On this one, g++ manages to eliminate the loop entirely, but GHC doesn't.

>
> The llvm version could be as fast as C++ one in this problem.
>
> Buuut... then there's problem 2 (using if or case) - 100 000 000 iterations:
> Int# tail recursion 1.315346227000191
> IORef for loop: 2.6442542390004746
> STRef for loop: 2.669217500999366
> C++: 0.158056
>
>
> Here haskell is about 9 times slower than C++.

The main difference on this comes from the fact that GHC does not
optimize (n `remInt#` 2#) into (n `andI#` 1#). There is a ticket [0]
that contains some discussion of this issue.

[0]: https://ghc.haskell.org/trac/ghc/ticket/5615

Hope this helps,
Takano Akio
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Re: Optimization of IORefs and STRefs - comparison to g++

Michael Snoyman

My mutable-containers package has unboxed and storable references actually.


On Fri, Dec 11, 2015, 12:26 PM Akio Takano <[hidden email]> wrote:
Hi Mateusz,

IORef and STRef are boxed references. That is, they are a mutable cell
that contains a pointer to some immutable Haskell value. When you
increment a (STRef Int), you first dereference the pointer, allocate a
new immutable heap object to represent the new integer value, then
mutate the reference to point to the new object. This costs much more
than updating a plain mutable integer.

As far as I know there is no particularly popular library that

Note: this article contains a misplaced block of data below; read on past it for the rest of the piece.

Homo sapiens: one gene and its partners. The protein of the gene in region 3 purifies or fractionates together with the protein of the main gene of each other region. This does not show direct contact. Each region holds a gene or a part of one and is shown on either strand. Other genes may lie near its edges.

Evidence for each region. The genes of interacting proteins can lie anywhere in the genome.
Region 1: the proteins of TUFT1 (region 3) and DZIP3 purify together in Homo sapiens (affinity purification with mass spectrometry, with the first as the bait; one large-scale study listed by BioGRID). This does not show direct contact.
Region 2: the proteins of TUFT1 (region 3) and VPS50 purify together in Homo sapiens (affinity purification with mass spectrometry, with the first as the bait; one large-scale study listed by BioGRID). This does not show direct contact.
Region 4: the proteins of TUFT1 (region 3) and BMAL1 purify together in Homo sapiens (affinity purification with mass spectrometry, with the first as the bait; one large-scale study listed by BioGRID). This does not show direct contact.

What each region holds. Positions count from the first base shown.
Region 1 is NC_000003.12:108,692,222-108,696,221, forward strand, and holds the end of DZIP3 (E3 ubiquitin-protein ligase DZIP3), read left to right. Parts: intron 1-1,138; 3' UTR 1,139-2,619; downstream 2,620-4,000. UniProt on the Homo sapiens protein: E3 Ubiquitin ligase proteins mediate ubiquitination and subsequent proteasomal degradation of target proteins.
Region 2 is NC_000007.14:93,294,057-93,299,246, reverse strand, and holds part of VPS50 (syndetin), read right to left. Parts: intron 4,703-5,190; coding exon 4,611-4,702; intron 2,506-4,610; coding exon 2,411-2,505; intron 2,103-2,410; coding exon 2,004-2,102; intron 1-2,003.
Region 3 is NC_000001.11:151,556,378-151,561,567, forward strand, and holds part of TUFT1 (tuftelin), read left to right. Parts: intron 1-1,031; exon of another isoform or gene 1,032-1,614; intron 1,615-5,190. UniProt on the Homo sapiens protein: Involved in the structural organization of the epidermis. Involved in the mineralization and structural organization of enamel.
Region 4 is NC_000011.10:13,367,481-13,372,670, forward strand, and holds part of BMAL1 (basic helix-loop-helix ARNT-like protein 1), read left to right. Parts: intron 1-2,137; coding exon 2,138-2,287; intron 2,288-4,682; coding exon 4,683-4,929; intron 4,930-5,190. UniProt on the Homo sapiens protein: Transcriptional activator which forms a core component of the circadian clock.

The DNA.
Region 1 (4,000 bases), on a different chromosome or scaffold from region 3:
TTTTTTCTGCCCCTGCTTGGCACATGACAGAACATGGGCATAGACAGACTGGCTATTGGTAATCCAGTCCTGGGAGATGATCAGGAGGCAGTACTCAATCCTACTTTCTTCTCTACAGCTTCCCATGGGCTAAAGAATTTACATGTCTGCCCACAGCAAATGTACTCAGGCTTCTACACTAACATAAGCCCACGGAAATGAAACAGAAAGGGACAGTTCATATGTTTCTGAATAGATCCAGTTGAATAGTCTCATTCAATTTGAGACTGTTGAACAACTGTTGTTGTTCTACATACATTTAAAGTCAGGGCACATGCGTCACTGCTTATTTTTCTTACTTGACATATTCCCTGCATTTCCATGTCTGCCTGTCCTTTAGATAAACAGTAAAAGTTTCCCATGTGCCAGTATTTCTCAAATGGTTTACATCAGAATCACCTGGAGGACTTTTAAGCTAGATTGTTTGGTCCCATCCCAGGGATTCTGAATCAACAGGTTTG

provides mutable references like this. As a workaround, you can create
a 1-sized unboxed mutable vector using the vector package, and use it
like a reference.

On 3 December 2015 at 01:10, Mateusz Kłoczko
<[hidden email]> wrote:
> Hello!
>
> I've performed a few simple tests using Haskell and C++ on primitives.
> I've compilled all Haskell programs with -O2 optimizations, and C++ ones
> with -O3
> ghc version - 7.10.2, gcc version : 5.1.1
>
> I'm sending the codes in the zip file.
>
> Problem1 -  100 000 000  iterations.
>
> Time of execution (in seconds):
> Int  pure tail recursion: 6.911011299962411e-2
> Int# pure tail recursion : 4.587398100011342e-2
> IORef for loop 1.1533970820000832
> IORef 'tail' recursion 1.0696569040001123
> STRef for loop 1.1545546840006864
> STRef tail recursion 1.1110019479992843
> C++ : 2.7e-07

On this one, g++ manages to eliminate the loop entirely, but GHC doesn't.

>
> The llvm version could be as fast as C++ one in this problem.
>
> Buuut... then there's problem 2 (using if or case) - 100 000 000 iterations:
> Int# tail recursion 1.315346227000191
> IORef for loop: 2.6442542390004746
> STRef for loop: 2.669217500999366
> C++: 0.158056
>
>
> Here haskell is about 9 times slower than C++.

The main difference on this comes from the fact that GHC does not
optimize (n `remInt#` 2#) into (n `andI#` 1#). There is a ticket [0]
that contains some discussion of this issue.

[0]: https://ghc.haskell.org/trac/ghc/ticket/5615

Hope this helps,
Takano Akio
_______________________________________________
Glasgow-haskell-users mailing list
[hidden email]
http://mail.haskell.org/cgi-bin/mailman/listinfo/glasgow-haskell-users